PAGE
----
Feeling sluggish during winter may not be seasonal affective dis - WKOW 27: Madison, WI Breaking News, Weather and Sports

Feeling sluggish during winter may not be seasonal affective disorder

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MADISON (WKOW) -- Experts say the sluggish feeling you've been having during the winter months may not be seasonal affective disorder.

Doctors say they've been seeing a lot of people cooped up and ready to get outside. Local experts have a few tips to help keep you healthy.
If you're feeling tired, eating more and feeling sluggish physically and mentally doctors say it may be time to rethink your winter routine.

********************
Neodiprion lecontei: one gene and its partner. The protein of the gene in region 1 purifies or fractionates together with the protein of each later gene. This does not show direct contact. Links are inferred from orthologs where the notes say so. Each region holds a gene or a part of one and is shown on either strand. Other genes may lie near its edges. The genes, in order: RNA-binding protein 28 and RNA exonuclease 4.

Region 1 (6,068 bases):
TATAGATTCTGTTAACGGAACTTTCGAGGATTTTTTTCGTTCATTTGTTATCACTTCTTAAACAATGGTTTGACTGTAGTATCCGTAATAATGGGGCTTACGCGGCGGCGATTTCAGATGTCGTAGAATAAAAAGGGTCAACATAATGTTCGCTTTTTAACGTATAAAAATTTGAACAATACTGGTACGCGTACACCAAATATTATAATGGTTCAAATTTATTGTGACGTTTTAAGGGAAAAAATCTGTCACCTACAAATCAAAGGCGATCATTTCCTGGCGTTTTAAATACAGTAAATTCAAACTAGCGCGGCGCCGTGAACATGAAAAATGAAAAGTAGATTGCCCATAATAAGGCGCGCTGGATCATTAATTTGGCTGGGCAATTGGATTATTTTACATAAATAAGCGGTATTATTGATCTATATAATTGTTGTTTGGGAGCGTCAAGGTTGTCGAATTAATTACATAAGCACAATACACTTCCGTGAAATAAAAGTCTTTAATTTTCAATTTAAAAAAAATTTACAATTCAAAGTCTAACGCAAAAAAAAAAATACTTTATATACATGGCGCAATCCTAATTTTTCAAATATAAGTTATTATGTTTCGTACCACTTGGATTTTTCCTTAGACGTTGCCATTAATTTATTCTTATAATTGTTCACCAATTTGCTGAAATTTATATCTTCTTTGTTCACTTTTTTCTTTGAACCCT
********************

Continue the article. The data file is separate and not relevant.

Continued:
Seasonal affective disorder hits most people in the fall in October and November. That's when the weather and time changes. Local experts say someone with seasonal affective disorder has most likely been diagnosed with depression or bipolar disorder. Dr. Laura Mendyk, a family physician at Dean Health Clinics, says if you're feeling cooped up inside one of the best treatments is light therapy.

"Light therapy can be used. We recommend at 10,000 flux unit. It's safe even if you don't have seasonal affective disorder," said Mendyk.

Dr. Mendyk recommends you turn the light on as you're getting ready in the morning. The light can be shocking at first, but it stimulates daylight and can give you a boost of energy.

Another tip to keep from feeling sluggish in the winter months is to try to get outside as much as possible. You can try cross country skiing, snow shoeing or going for a winter walk.

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